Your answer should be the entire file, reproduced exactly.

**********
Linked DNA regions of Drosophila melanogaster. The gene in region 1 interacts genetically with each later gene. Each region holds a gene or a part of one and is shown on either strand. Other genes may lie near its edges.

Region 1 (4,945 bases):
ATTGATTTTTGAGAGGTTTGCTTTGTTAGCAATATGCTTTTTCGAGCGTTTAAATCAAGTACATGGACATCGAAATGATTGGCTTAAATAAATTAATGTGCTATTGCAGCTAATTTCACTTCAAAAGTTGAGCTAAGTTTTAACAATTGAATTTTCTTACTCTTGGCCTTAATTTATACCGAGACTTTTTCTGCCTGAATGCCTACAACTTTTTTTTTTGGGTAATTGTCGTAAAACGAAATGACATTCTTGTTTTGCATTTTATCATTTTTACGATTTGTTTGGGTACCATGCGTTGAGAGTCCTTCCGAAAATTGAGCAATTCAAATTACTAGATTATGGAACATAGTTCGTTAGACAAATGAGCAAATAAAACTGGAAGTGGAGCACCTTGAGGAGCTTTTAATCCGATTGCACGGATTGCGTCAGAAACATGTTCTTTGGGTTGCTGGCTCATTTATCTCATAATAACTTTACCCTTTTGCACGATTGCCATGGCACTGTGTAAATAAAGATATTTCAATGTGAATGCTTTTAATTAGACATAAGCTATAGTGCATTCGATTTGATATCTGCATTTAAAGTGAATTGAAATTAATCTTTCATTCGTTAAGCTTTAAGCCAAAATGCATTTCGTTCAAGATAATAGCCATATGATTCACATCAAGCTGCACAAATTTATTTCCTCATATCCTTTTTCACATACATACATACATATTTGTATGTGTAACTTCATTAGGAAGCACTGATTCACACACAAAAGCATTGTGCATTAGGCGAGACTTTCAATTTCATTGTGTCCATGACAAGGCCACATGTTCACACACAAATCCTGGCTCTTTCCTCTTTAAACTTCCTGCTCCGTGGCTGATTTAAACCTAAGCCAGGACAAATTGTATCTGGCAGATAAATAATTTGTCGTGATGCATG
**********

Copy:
Linked DNA regions of Drosophila melanogaster. The gene in region 1 interacts genetically with each later gene. Each region holds a gene or a part of one and is shown on either strand. Other genes may lie near its edges.

Region 1 (4,945 bases):
ATTGATTTTTGAGAGGTTTGCTTTGTTAGCAATATGCTTTTTCGAGCGTTTAAATCAAGTACATGGACATCGAAATGATTGGCTTAAATAAATTAATGTGCTATTGCAGCTAATTTCACTTCAAAAGTTGAGCTAAGTTTTAACAATTGAATTTTCTTACTCTTGGCCTTAATTTATACCGAGACTTTTTCTGCCTGAATGCCTACAACTTTTTTTTTTGGGTAATTGTCGTAAAACGAAATGACATTCTTGTTTTGCATTTTATCATTTTTACGATTTGTTTGGGTACCATGCGTTGAGAGTCCTTCCGAAAATTGAGCAATTCAAATTACTAGATTATGGAACATAGTTCGTTAGACAAATGAGCAAATAAAACTGGAAGTGGAGCACCTTGAGGAGCTTTTAATCCGATTGCACGGATTGCGTCAGAAACATGTTCTTTGGGTTGCTGGCTCATTTATCTCATAATAACTTTACCCTTTTGCACGATTGCCATGGCACTGTGTAAATAAAGATATTTCAATGTGAATGCTTTTAATTAGACATAAGCTATAGTGCATTCGATTTGATATCTGCATTTAAAGTGAATTGAAATTAATCTTTCATTCGTTAAGCTTTAAGCCAAAATGCATTTCGTTCAAGATAATAGCCATATGATTCACATCAAGCTGCACAAATTTATTTCCTCATATCCTTTTTCACATACATACATACATATTTGTATGTGTAACTTCATTAGGAAGCACTGATTCACACACAAAAGCATTGTGCATTAGGCGAGACTTTCAATTTCATTGTGTCCATGACAAGGCCACATGTTCACACACAAATCCTGGCTCTTTCCTCTTTAAACTTCCTGCTCCGTGGCTGATTTAAACCTAAGCCAGGACAAATTGTATCTGGCAGATAAATAATTTGTCGTGATGCATG